Basic Legal Requirements for Condominium Associations to Charge Fines, Capital Contributions, Membership Fees and Late Fees
February 21st, 2021 | Community Association Law Blog
By Eric F. Frizzell. February 23, 2021.
Condominium associations commonly charge fines, late fees, capital contributions, and membership fees to unit owners. Before imposing any such charges, however, it is important for a board and management to confirm that the association is complying with applicable requirements under New Jersey law. Here are key requirements.
Under the Condominium Act, a condominium association may impose reasonable fines upon unit owners for failure to comply with the provisions of the master deed, by-laws or rules and regulations, only if:
– the fine is authorized by the master deed or by-laws
– the amount of the fine does not exceed $500 for a single violation or $5,000 for a continuing violation
– the unit owner is given written notice of the fine imposed, the basis for the fine, and is advised of the right to participate in alternative dispute resolution.
If the unit owner elects to engage in ADR, the fine should not become final and should not be added to the unit owner’s account, pending the outcome of the ADR.
Capital contributions and membership fees
Under the Condominium Act, a condominium association may levy and collect a capital contribution, membership fee, or other charge upon the initial sale or subsequent resale of a unit, only if:
– the fee is authorized by the master deed or by-laws
– the amount collected is “earmarked for the purpose of maintenance of or improvements to common elements to defray common expenses or otherwise”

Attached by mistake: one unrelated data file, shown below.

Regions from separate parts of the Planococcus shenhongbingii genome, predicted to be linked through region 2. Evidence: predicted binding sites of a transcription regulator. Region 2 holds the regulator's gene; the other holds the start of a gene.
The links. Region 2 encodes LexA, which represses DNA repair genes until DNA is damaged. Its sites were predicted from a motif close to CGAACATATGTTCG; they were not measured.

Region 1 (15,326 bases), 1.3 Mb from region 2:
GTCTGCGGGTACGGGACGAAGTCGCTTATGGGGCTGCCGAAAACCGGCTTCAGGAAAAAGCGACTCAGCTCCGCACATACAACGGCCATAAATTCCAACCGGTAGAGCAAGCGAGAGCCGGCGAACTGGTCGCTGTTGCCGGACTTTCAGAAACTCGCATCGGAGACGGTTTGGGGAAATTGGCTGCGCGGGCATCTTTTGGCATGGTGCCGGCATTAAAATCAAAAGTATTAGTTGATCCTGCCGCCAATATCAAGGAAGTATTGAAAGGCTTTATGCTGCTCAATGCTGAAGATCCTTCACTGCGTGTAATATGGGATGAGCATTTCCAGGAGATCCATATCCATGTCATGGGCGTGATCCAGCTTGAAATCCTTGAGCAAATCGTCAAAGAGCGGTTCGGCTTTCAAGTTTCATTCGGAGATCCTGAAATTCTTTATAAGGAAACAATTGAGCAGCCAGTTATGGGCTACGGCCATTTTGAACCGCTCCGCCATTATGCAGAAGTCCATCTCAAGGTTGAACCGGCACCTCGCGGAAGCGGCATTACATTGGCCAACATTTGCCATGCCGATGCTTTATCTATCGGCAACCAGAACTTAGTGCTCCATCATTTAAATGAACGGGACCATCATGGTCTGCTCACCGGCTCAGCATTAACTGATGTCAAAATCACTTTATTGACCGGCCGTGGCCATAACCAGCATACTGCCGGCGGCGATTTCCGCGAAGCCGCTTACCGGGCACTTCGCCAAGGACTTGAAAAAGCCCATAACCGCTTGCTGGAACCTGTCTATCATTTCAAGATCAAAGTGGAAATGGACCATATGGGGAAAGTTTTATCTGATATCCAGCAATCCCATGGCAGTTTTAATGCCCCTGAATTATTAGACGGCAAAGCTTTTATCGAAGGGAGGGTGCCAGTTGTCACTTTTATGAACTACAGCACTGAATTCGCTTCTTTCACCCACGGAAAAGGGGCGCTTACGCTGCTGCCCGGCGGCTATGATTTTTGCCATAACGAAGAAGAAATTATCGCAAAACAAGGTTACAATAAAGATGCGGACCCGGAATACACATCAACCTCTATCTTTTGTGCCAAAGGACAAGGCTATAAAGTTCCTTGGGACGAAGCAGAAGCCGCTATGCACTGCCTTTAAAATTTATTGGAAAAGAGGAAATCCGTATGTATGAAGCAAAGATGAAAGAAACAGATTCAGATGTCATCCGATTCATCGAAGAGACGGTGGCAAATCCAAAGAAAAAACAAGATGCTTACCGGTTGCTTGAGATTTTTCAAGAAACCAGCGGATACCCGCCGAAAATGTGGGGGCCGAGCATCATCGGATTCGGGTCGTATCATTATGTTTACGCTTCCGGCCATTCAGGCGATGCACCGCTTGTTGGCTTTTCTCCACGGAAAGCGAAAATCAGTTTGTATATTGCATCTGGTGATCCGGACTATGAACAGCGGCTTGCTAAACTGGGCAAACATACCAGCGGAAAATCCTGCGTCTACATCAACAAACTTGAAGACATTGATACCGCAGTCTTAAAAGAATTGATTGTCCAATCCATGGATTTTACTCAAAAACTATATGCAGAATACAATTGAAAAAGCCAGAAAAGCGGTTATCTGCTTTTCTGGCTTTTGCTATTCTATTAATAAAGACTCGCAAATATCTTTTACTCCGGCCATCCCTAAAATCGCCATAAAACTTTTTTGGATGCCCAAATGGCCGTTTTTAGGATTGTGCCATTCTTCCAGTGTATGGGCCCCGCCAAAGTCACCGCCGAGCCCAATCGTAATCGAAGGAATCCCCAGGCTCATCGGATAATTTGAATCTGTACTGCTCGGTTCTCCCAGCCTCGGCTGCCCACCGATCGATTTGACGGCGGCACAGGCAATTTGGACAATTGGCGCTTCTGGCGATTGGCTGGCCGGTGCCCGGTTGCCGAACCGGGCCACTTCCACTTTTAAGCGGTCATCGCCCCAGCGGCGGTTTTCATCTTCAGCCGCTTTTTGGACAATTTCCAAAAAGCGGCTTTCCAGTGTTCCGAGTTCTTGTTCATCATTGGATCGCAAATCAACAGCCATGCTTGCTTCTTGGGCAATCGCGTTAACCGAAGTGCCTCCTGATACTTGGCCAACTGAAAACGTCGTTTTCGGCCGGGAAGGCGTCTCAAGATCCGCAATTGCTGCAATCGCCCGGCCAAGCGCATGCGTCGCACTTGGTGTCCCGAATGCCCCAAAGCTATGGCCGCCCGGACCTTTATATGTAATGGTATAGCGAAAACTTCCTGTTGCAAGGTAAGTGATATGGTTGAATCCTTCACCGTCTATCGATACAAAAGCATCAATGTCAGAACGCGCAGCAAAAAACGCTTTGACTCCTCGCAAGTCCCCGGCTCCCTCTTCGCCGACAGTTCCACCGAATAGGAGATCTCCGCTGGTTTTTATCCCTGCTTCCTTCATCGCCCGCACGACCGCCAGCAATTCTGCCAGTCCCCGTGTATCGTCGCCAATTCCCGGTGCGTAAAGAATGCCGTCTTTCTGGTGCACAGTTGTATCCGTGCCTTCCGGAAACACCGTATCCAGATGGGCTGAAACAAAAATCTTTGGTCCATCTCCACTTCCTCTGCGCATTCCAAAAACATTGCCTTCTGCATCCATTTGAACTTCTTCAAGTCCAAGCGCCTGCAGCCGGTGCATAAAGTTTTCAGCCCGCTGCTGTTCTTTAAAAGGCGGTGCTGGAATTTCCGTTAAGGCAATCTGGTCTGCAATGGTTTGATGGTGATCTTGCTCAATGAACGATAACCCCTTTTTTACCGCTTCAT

– the charge does not exceed nine times the amount of the most recent monthly common expense assessment for the unit. If an association charges both a capital contribution fee and membership fee, it is our opinion that the combined fee should not exceed this “nine times” maximum
Late Fees and other charges against a delinquent account
Under the Condominium Act, an association can charge interest, late fees and reasonable attorneys’ fees to a unit owner who has failed to pay common expenses, but only if authorized by the master deed or by-laws.
The amount of a late fee and interest must be reasonable or else a court may not allow the association to collect those charges if the matter goes to litigation.
Changing the amount of any of these charges
If an association’s master deed or by-laws specifies the amount, or maximum amount, of a late fee, fine, capital contribution or membership fee, the board cannot change it by enacting a resolution. Instead, the master deed/by-law provision specifying the amount of the charge must be amended in accordance with the requirements of the master deed/by-laws.
As always, please contact us if you have any questions about these topics.